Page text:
“I started that one when I was still on the farm so it did really speak to what I think was going on while I was there. And I feel that a lot of my work has become that; it’s become the universe sending me a little pep talk almost. The song The Right Words from Land & Sea is the same. I feel like the muses of the universe or the angels of music or whatever you want to call them, are particularly stirred when you’re in spiritual trouble,” Slean explained.
“There were major changes in my life in 2013, but that’s long ago now so it does feel kind of weird to talk about it. I mean there have been several moments in my life where it required renovations if you will, where everything burned down and it required a rebuild. I think music is a natural artifact for those kinds of processes. And we talked about a crucible earlier and I it’s absolutely true. That to me is the purpose of suffering in human lives – to burn away what isn’t real.”
In a day and age where the so-called pundits and tastemakers of pop culture are gleefully claiming the end of the album is nigh, Slean said she still believes there is value in creating and releasing a piece of work that is more of a compendium of thoughts, ideas and something which weaves a musical journey.
“I think music is powerful and it’s resonant. And I love the format of the album. I feel it really works for me. I don’t think it’s going to last much longer and there are some saying it’s already dead, but I just think the format allows you to sort of go somewhere. It’s like a novel: you can’t shorten a novel, it needs to be the length that is appropriate for the journey. There has to be transformations and characters and there has to be a passage of time, and I think the same is true for music. I mean, I love a 3:30 pop song by I need at least 10 of them together to understand an artist,” she said.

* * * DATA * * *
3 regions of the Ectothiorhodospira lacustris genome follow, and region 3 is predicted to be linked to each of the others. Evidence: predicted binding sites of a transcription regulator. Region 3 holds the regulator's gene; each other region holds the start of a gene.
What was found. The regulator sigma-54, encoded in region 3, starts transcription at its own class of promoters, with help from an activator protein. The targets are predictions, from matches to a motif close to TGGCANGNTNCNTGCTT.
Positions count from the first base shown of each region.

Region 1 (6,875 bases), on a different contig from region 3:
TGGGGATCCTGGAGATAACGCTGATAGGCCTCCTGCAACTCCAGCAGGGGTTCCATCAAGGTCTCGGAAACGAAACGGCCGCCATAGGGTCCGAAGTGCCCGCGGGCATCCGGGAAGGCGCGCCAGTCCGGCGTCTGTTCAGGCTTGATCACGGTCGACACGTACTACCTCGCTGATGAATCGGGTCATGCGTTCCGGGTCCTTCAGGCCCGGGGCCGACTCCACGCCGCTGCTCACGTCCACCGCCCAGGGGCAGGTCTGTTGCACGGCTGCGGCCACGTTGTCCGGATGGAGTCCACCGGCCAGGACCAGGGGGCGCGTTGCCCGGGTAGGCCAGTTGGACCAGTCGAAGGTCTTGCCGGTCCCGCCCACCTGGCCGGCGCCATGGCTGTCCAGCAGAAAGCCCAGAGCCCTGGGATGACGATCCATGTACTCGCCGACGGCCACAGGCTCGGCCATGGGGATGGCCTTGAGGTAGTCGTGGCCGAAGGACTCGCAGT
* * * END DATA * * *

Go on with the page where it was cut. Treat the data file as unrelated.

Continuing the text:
“And I am familiar with the concept of a new album being an event like it was when we were kids, but I just don’t think we have the attention span any more. I never really got into this business for commercial motives or to get rich. I believe that to you need to feel you’ve made good work and you have the satisfaction artistically, that’s what I am aiming for always. Whether or not people like it, the music has to be relevant, it just has to be.
“It’s really nice when people, especially people you respect, like your work – that’s always rewarding, but if the work gets born I am happy. The closest thing I can think of, having not been a mother myself, is pregnancy, and sometimes these things have long gestations. Metaphysics feels like it was a six-year gestation and when it’s finally here you’re exhausted and you’re relieved and overjoyed. But you’re also terrified; there are a lot of emotions.”
What has generated the most satisfaction for Slean on Metaphysics is the lush orchestrations that permeate most of the songs and which add such a luminescence alongside her uniquely, darkly sweet and emotive voice.
“I really loved the scoring on this record. This is kind of my pride and joy, writing for strings. The thing I most enjoy about the recording process is hearing the scores that I have written come to life. It’s really cool. The Dark is one of my favourite songs for that reason.”
Slean seems to be creative to her cores. Besides releasing seven full-length studio album and a mitt full of EPs and live albums, she is also a poet, actress, visual artist as well as teaching music in Toronto. Musically over the years she has shared the stage with the likes of Ron Sexsmith, Hawksely Workman, Bryan Ferry, Rufus Wainwright and Alanis Morissette.
She said she plans on touring extensively in the fall and into the winter of 2018, while contusing her passion for performing alongside orchestras across the country.
For more information on Slean, Metaphysics and her other creative expositions, visit www.sarahslean.com.
- Jim Barber is a veteran award-winning journalist and author based in Napanee, ON, who has been writing about music and musicians for a quarter of a century. Besides his journalistic endeavours, he now works as a communications and marketing specialist. Contact him at firstname.lastname@example.org.